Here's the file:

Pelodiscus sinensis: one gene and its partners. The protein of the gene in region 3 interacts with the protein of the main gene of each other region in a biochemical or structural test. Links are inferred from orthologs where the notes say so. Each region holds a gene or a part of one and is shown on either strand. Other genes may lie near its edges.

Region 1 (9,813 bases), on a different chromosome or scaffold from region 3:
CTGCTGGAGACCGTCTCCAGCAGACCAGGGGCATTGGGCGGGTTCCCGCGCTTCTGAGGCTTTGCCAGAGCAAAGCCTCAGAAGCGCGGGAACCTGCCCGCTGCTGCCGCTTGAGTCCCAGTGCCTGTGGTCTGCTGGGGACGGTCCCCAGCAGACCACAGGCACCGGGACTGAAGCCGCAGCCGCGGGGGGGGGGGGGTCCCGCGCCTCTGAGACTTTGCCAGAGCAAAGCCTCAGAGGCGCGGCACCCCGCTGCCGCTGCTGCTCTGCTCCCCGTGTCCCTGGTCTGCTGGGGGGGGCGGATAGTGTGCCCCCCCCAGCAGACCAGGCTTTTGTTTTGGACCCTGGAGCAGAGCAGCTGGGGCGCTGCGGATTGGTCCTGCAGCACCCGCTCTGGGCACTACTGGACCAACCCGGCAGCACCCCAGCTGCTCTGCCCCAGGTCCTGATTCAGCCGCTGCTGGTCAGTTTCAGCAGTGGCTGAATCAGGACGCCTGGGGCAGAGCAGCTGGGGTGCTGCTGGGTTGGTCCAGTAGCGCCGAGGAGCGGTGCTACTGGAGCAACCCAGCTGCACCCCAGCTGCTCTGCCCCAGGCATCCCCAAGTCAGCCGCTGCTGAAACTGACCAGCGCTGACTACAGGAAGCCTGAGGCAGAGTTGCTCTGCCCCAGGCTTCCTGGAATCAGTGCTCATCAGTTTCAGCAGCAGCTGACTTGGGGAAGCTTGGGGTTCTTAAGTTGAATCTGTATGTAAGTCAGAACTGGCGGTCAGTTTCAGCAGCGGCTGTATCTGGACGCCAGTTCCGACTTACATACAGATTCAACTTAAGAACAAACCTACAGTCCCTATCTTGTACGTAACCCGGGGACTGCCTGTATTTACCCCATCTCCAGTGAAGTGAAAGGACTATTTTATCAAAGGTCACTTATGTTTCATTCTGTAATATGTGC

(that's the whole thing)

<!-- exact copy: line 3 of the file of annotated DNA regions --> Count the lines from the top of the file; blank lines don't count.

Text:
CTGCTGGAGACCGTCTCCAGCAGACCAGGGGCATTGGGCGGGTTCCCGCGCTTCTGAGGCTTTGCCAGAGCAAAGCCTCAGAAGCGCGGGAACCTGCCCGCTGCTGCCGCTTGAGTCCCAGTGCCTGTGGTCTGCTGGGGACGGTCCCCAGCAGACCACAGGCACCGGGACTGAAGCCGCAGCCGCGGGGGGGGGGGGGTCCCGCGCCTCTGAGACTTTGCCAGAGCAAAGCCTCAGAGGCGCGGCACCCCGCTGCCGCTGCTGCTCTGCTCCCCGTGTCCCTGGTCTGCTGGGGGGGGCGGATAGTGTGCCCCCCCCAGCAGACCAGGCTTTTGTTTTGGACCCTGGAGCAGAGCAGCTGGGGCGCTGCGGATTGGTCCTGCAGCACCCGCTCTGGGCACTACTGGACCAACCCGGCAGCACCCCAGCTGCTCTGCCCCAGGTCCTGATTCAGCCGCTGCTGGTCAGTTTCAGCAGTGGCTGAATCAGGACGCCTGGGGCAGAGCAGCTGGGGTGCTGCTGGGTTGGTCCAGTAGCGCCGAGGAGCGGTGCTACTGGAGCAACCCAGCTGCACCCCAGCTGCTCTGCCCCAGGCATCCCCAAGTCAGCCGCTGCTGAAACTGACCAGCGCTGACTACAGGAAGCCTGAGGCAGAGTTGCTCTGCCCCAGGCTTCCTGGAATCAGTGCTCATCAGTTTCAGCAGCAGCTGACTTGGGGAAGCTTGGGGTTCTTAAGTTGAATCTGTATGTAAGTCAGAACTGGCGGTCAGTTTCAGCAGCGGCTGTATCTGGACGCCAGTTCCGACTTACATACAGATTCAACTTAAGAACAAACCTACAGTCCCTATCTTGTACGTAACCCGGGGACTGCCTGTATTTACCCCATCTCCAGTGAAGTGAAAGGACTATTTTATCAAAGGTCACTTATGTTTCATTCTGTAATATGTGC